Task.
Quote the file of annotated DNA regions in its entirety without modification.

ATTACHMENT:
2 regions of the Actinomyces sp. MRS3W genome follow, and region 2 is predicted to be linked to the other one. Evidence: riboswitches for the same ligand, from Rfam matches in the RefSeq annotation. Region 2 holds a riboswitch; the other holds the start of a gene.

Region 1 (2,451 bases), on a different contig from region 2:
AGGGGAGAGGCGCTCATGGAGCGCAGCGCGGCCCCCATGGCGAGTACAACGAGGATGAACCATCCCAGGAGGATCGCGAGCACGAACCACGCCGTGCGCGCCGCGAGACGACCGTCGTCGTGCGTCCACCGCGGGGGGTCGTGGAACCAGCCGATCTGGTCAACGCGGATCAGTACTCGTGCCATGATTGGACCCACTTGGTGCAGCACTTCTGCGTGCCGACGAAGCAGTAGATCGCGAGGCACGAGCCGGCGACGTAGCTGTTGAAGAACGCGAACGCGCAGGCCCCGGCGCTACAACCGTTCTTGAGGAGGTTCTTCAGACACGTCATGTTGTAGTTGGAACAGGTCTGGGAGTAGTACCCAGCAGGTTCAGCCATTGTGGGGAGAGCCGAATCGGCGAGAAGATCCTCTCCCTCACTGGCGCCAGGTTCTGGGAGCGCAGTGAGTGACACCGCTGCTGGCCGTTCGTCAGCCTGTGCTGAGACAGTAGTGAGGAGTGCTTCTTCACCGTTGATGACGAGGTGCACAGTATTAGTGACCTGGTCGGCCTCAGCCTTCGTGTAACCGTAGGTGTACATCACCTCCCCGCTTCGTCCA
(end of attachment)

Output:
2 regions of the Actinomyces sp. MRS3W genome follow, and region 2 is predicted to be linked to the other one. Evidence: riboswitches for the same ligand, from Rfam matches in the RefSeq annotation. Region 2 holds a riboswitch; the other holds the start of a gene.

Region 1 (2,451 bases), on a different contig from region 2:
AGGGGAGAGGCGCTCATGGAGCGCAGCGCGGCCCCCATGGCGAGTACAACGAGGATGAACCATCCCAGGAGGATCGCGAGCACGAACCACGCCGTGCGCGCCGCGAGACGACCGTCGTCGTGCGTCCACCGCGGGGGGTCGTGGAACCAGCCGATCTGGTCAACGCGGATCAGTACTCGTGCCATGATTGGACCCACTTGGTGCAGCACTTCTGCGTGCCGACGAAGCAGTAGATCGCGAGGCACGAGCCGGCGACGTAGCTGTTGAAGAACGCGAACGCGCAGGCCCCGGCGCTACAACCGTTCTTGAGGAGGTTCTTCAGACACGTCATGTTGTAGTTGGAACAGGTCTGGGAGTAGTACCCAGCAGGTTCAGCCATTGTGGGGAGAGCCGAATCGGCGAGAAGATCCTCTCCCTCACTGGCGCCAGGTTCTGGGAGCGCAGTGAGTGACACCGCTGCTGGCCGTTCGTCAGCCTGTGCTGAGACAGTAGTGAGGAGTGCTTCTTCACCGTTGATGACGAGGTGCACAGTATTAGTGACCTGGTCGGCCTCAGCCTTCGTGTAACCGTAGGTGTACATCACCTCCCCGCTTCGTCCA